Development of novel polymer-stabilized diosmin nanosuspensions: In vitro appraisal and ex vivo permeation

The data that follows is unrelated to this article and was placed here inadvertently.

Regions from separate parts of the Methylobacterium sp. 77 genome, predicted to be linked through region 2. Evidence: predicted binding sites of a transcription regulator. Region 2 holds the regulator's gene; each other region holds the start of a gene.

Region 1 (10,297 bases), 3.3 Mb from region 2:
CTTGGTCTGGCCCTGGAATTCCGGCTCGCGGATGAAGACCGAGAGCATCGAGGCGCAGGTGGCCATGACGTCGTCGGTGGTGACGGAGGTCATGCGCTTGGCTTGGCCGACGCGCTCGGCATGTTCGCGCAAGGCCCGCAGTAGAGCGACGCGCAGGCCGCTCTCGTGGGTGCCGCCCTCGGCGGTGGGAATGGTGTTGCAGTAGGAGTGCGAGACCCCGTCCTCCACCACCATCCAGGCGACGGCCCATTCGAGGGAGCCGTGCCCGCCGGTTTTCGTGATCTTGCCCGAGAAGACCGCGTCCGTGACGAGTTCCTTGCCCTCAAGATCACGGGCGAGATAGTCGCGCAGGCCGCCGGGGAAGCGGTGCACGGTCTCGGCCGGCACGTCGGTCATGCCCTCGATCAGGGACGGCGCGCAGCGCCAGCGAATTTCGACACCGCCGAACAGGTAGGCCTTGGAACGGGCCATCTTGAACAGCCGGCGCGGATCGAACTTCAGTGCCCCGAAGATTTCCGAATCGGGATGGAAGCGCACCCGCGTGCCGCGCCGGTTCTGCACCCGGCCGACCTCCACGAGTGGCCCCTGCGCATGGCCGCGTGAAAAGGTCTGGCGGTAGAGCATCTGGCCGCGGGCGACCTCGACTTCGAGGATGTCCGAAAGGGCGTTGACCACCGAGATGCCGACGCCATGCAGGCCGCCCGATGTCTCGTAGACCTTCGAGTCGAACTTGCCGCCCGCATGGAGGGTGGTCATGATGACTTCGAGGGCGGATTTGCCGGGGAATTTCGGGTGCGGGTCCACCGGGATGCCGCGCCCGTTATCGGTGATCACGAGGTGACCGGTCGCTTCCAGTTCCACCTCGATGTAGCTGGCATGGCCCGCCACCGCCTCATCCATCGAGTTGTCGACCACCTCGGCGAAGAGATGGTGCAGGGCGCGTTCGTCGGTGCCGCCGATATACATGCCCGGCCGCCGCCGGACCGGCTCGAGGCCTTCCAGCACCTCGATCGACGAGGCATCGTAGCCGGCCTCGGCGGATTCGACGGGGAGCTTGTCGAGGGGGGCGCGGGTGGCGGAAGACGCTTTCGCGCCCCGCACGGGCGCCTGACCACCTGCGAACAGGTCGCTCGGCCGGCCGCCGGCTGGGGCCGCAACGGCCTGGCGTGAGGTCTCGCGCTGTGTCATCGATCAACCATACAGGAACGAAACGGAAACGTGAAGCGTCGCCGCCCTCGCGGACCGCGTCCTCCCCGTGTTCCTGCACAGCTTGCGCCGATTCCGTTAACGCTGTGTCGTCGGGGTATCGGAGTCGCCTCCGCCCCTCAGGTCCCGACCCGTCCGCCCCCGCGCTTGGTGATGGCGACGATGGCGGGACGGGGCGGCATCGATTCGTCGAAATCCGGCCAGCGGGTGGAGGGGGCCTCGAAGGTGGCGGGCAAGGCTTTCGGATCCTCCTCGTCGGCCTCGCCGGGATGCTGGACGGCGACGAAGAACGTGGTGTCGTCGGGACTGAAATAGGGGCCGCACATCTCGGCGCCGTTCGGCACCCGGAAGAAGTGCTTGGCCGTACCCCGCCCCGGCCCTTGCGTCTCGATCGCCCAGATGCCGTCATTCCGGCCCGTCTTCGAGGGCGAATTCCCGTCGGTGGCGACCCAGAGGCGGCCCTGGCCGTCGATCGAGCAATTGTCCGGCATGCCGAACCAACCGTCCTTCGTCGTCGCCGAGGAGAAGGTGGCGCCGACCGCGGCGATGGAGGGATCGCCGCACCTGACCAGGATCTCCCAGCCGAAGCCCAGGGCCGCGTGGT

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Scanty solubility and permeability of diosmin (DSN) are perpetrators for its poor oral absorption and high inter-subject variation. This article investigated the potential of novel DSN nanosuspensions to improve drug delivery characteristics. Bottom-up nanoprecipitation technique has been employed for nanosuspension development. Variables optimized encompassed polymeric stabilizer type, DSN: stabilizer ratio, excess stabilizer removal, spray drying, and mannitol incorporation. In vitro characterization included particle size (PS), infrared spectroscopy (IR), differential scanning calorimetry (DSC), X-ray powder diffraction (XRD), transmission electron microscope (TEM), scanning electron microscopy (SEM), and dissolution profile. Ex vivo permeation was assessed in rats using non-everted sac technique and HPLC. Optimal DSN nanosuspension (DSN:hydroxypropylmethyl cellulose HPMC 2:1) was prepared with acid base neutralization technique. The formula exhibited the lowest PS (336 nm) with 99.9% drug loading and enhanced reconstitution properties after mannitol incorporation. SEM and TEM revealed discrete, oval drug nanocrystals with higher surface coverage with HPMC compared to MC. DSN nanosuspension demonstrated a significant enhancement in DSN dissolution (100% dissolved) compared to crude drug (51%). Permeation studies revealed 89% DSN permeated from the nanosuspension after 120 min compared to non-detected amounts from drug suspension. Conclusively, novel DSN nanosuspension could successful improve its dissolution and permeation characteristics with promising consequences of better drug delivery.

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